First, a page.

"This document has been created to help people understand the radical transformation digital content will have on the creative industries, and to provide businesses with outline areas of opportunity where innovation is most likely to occur.
In the past decade, digital content has become a part of everyday life for all. Yet the changes that will occur in the next 5-10 years will be profound. They have the power to alter the way we live, work, play, learn and help us to live longer, more fulfilling lives. These changes will substantially alter existing business models and markets.
Many historical innovations such as new recording formats, more powerful consoles and new advertising media were incremental. They changed formats and created new opportunities, but they did not alter the industrial landscape. The changes taking place now are paradigm shifts that challenge the value chain as a whole.
These changes represent huge opportunities, or threats if not understood. For games designers, it may mean the migration from console platforms to cloud based applications and casual gaming communities. For TV programmes it may mean the end of broadcast, where their content must be found and consumed on numerous devices. For publishers it may mean the migration to new consumption platforms that radically alter distribution channels. For industrial designers, it may mean the need to move from object creation to experience creation. For all it means the need to radically shift their thinking.
The following pages outline the key areas highlighted by a project that has engaged with hundreds of key stakeholders across the creative industries and technology industries seeking to map the landscape of the future of digital content."
(Kelechi Amadi, March 2010)
"Museologists face a new reality in our fast-changing high-tech world. Works with technological components pose unfamiliar challenges and require acquisition procedures that differ from traditional practices. Primarily, this means giving careful consideration to the notions of copyright (intellectual property), conservation and artist collaboration prior to the purchase of media-based art.
The Survey of New Media Cataloguing Practices report, produced by the DOCAM Cataloguing Structure Committee, indicates that few museum institutions have established a specific policy for acquiring new media works. Yet a policy of this sort is an important tool: used to assess the characteristics and short-, medium- and long-term conservation and exhibition needs of such works, it can help museums make informed choices when envisaging additions to their collections."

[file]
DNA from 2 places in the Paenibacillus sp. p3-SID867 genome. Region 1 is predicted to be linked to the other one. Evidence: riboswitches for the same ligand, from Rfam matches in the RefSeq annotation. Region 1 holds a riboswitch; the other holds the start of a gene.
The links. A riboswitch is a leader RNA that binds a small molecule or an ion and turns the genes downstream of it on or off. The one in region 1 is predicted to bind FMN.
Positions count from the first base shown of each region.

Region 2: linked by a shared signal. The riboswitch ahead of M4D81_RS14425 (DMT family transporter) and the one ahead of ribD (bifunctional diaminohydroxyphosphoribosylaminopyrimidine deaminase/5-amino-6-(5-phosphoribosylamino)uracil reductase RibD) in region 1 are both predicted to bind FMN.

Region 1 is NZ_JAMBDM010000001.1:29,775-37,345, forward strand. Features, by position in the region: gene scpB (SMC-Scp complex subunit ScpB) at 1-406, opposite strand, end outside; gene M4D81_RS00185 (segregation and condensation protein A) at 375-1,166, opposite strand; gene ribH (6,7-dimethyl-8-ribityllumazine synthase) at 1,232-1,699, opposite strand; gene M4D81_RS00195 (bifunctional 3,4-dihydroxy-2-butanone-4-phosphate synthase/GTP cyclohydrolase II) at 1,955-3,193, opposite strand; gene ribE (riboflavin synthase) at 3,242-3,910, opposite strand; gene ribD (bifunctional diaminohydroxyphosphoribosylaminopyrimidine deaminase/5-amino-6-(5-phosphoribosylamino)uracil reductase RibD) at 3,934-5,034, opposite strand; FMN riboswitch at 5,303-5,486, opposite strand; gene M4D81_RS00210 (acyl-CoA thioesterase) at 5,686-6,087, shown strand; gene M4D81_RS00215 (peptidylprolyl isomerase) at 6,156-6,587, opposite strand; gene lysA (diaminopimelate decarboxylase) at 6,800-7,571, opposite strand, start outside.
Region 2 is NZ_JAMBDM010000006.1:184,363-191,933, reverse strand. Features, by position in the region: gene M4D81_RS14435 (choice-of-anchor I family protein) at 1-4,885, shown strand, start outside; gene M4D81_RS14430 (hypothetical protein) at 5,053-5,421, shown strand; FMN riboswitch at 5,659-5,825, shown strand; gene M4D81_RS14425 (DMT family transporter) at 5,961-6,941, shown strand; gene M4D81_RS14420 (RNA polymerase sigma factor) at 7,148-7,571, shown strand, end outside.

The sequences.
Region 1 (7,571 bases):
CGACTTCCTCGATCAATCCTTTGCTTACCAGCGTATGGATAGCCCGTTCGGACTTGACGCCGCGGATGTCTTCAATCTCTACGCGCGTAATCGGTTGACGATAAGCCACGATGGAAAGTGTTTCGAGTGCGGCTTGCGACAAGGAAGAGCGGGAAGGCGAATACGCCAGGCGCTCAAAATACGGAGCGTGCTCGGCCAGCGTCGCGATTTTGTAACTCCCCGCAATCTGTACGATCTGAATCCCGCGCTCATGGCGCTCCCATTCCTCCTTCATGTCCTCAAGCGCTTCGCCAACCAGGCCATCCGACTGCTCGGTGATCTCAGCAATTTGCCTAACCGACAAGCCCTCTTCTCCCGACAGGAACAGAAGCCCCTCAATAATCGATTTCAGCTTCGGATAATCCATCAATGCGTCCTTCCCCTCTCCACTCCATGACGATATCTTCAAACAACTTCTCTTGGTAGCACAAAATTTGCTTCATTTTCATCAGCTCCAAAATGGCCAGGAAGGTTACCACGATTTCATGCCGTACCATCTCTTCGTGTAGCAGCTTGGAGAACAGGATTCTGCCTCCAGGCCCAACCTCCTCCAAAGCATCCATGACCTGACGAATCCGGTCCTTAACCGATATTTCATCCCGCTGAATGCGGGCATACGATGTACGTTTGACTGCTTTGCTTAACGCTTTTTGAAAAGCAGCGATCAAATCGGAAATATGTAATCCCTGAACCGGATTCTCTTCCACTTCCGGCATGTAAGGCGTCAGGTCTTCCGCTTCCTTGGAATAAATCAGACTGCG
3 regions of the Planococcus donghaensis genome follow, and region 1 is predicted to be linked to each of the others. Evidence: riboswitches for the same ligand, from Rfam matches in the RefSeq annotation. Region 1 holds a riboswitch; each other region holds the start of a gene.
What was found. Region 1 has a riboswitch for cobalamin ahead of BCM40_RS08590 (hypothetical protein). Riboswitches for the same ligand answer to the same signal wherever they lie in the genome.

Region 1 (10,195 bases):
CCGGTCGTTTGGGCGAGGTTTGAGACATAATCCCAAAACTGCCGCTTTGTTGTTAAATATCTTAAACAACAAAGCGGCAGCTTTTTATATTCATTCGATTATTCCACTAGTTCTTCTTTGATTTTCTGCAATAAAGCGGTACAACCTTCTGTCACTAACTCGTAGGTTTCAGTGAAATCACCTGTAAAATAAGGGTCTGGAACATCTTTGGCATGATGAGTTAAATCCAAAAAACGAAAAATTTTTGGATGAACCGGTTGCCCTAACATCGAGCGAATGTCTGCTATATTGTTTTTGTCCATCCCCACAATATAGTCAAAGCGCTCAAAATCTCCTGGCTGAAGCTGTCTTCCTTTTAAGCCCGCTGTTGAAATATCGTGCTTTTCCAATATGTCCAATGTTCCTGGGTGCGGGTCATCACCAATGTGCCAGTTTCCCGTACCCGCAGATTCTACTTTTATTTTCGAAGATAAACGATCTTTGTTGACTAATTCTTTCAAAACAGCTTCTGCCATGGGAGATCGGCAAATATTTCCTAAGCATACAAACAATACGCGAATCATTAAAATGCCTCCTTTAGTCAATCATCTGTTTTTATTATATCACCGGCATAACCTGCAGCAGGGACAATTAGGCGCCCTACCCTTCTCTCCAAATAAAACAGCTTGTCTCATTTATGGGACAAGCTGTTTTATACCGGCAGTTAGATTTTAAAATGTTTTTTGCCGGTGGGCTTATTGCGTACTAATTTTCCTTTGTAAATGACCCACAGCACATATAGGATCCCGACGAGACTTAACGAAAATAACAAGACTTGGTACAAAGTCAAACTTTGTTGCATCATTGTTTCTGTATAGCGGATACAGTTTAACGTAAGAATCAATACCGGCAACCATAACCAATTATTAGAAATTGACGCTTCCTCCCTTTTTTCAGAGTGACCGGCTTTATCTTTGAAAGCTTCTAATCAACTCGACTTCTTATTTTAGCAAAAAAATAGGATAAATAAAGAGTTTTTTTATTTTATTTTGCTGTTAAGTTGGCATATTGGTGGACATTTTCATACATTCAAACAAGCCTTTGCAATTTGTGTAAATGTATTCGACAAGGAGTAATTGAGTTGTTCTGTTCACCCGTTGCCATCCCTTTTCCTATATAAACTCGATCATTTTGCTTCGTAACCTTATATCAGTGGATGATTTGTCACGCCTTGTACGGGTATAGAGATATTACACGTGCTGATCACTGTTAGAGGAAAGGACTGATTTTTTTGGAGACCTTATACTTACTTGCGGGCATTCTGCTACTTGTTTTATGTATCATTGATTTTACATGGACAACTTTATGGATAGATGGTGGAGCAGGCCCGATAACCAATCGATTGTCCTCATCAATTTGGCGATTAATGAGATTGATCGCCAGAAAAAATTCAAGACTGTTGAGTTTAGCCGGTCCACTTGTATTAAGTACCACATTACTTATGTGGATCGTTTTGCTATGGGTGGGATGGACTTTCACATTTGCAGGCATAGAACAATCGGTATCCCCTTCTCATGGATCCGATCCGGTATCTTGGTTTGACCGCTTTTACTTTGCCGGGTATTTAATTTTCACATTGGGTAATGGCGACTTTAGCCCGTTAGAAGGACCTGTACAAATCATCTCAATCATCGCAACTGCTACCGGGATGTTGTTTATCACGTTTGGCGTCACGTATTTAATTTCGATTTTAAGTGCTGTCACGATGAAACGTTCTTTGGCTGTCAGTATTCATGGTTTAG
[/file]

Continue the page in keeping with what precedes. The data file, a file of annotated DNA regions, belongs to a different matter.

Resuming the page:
"Fourteen fans bought Harry Potter and the Half-Blood Prince from The Real Canadian Superstore in Coquitlam on the west coast of Canada before managers realised their mistake [selling books that were under embargo]. But readers will be unable to share their knowledge after Raincoast Books, the book's Canadian publisher, was granted a 'John Doe' injunction prohibiting the buyers from even reading their copies before the publication date.
The supreme court of British Columbia issued a court order preventing anyone from 'displaying, reading, offering for sale, selling or exhibiting in public' their books. J. K. Rowling's legal advisers said that the author was entitled to prevent buyers from reading their own books even though they had not broken the law.
'The fact is that this is property that should not have been in their possession,' said Neil Blair, a legal specialist for Christopher Little, the author's literary agent. 'Copyright holders are entitled to protect their work. If the content of the book is confidential until July 16, which it is, why shouldn't someone who has the physical book be prevented from reading it and thereby obtaining the confidential information? How they came to have access to the book is immaterial'."
(The Times Online)
"It has become fashionable to toss copyright, patents, and trademarksâ€“three separate and different entities involving three separate and different sets of lawsâ€“into one pot and call it 'intellectual property'. The distorting and confusing term did not arise by accident. Companies that gain from the confusion promoted it. The clearest way out of the confusion is to reject the term entirely."
(Richard M. Stallman)